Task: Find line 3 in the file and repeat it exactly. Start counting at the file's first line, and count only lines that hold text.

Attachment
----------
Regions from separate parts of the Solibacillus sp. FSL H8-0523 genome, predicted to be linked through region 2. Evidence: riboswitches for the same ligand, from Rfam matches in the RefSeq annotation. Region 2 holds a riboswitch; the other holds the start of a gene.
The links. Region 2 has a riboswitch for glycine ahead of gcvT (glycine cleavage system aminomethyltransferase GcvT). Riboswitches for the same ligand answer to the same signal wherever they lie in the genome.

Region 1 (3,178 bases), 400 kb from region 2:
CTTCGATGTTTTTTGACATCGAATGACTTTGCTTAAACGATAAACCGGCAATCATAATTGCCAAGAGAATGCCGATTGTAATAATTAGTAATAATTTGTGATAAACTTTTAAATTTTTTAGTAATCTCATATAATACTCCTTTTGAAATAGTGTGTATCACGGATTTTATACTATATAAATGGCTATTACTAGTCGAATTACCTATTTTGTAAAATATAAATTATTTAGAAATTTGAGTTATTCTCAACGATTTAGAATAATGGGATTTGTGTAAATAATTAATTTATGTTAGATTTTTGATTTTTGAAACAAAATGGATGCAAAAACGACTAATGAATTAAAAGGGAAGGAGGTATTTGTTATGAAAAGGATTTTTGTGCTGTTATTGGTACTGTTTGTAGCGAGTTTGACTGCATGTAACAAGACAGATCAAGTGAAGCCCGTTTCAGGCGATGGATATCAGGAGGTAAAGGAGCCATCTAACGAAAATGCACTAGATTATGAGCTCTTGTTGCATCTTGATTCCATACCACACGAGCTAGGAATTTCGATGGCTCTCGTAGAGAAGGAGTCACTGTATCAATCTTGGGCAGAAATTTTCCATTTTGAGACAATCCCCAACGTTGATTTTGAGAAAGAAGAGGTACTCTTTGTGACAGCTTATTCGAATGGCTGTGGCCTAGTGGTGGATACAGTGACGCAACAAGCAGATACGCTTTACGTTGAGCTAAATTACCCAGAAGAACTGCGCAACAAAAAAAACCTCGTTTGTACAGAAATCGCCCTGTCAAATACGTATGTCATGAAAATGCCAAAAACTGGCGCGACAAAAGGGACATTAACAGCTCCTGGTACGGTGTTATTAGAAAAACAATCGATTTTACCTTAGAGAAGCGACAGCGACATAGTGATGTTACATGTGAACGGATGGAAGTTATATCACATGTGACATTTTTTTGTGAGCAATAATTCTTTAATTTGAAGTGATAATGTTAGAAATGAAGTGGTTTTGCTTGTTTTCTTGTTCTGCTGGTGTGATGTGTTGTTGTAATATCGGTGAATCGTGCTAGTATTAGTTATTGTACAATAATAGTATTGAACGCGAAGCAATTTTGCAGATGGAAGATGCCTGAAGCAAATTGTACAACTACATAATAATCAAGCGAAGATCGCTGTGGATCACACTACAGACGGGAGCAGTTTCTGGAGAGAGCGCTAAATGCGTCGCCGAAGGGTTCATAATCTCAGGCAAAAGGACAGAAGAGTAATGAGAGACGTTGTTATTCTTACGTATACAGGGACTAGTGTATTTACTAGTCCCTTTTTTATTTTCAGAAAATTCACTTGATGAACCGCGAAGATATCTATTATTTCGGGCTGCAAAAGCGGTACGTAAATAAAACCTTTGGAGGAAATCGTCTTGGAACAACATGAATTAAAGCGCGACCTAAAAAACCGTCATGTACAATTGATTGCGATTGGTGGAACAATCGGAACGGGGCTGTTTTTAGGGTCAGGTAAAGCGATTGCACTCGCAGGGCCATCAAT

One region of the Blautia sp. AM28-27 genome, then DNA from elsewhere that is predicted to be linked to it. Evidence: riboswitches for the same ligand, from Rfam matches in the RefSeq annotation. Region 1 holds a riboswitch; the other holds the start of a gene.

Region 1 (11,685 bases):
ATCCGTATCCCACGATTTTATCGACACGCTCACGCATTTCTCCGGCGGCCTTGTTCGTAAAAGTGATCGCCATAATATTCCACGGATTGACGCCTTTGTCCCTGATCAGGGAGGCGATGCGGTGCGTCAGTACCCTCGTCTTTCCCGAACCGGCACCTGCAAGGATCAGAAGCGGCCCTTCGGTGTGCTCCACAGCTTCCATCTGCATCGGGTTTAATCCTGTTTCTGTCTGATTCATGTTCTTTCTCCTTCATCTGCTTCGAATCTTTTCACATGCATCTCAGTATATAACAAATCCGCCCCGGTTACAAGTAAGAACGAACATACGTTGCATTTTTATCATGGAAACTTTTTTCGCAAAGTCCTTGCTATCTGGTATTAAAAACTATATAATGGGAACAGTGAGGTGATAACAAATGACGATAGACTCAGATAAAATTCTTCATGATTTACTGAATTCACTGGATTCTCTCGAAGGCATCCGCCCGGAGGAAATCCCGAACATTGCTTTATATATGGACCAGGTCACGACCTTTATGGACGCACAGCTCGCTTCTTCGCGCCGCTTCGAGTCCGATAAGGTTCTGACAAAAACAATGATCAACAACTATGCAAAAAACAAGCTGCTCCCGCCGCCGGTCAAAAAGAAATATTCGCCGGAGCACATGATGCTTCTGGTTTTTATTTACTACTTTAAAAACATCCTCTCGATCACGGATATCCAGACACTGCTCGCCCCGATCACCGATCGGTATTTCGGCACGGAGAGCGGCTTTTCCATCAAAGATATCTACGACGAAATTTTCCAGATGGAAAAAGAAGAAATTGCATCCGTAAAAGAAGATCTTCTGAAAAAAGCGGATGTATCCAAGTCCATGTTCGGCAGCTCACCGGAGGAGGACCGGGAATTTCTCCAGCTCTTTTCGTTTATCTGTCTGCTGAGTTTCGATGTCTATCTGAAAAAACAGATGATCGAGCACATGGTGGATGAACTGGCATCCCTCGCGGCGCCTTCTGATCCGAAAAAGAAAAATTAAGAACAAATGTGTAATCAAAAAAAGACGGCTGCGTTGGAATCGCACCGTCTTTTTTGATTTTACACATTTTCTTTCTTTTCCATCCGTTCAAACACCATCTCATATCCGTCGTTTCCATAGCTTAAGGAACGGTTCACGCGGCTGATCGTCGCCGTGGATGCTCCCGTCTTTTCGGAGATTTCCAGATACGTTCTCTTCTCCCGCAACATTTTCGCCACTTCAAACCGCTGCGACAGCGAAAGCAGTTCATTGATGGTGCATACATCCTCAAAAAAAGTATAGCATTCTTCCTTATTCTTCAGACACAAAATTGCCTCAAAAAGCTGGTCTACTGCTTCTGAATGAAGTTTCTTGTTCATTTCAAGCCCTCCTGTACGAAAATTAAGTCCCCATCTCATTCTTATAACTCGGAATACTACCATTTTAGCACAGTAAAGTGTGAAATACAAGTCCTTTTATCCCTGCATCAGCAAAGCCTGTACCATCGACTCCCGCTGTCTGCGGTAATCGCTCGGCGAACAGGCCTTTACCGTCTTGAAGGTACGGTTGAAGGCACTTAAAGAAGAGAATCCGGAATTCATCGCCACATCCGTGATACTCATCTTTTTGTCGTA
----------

Region 1 (3,178 bases), 400 kb from region 2: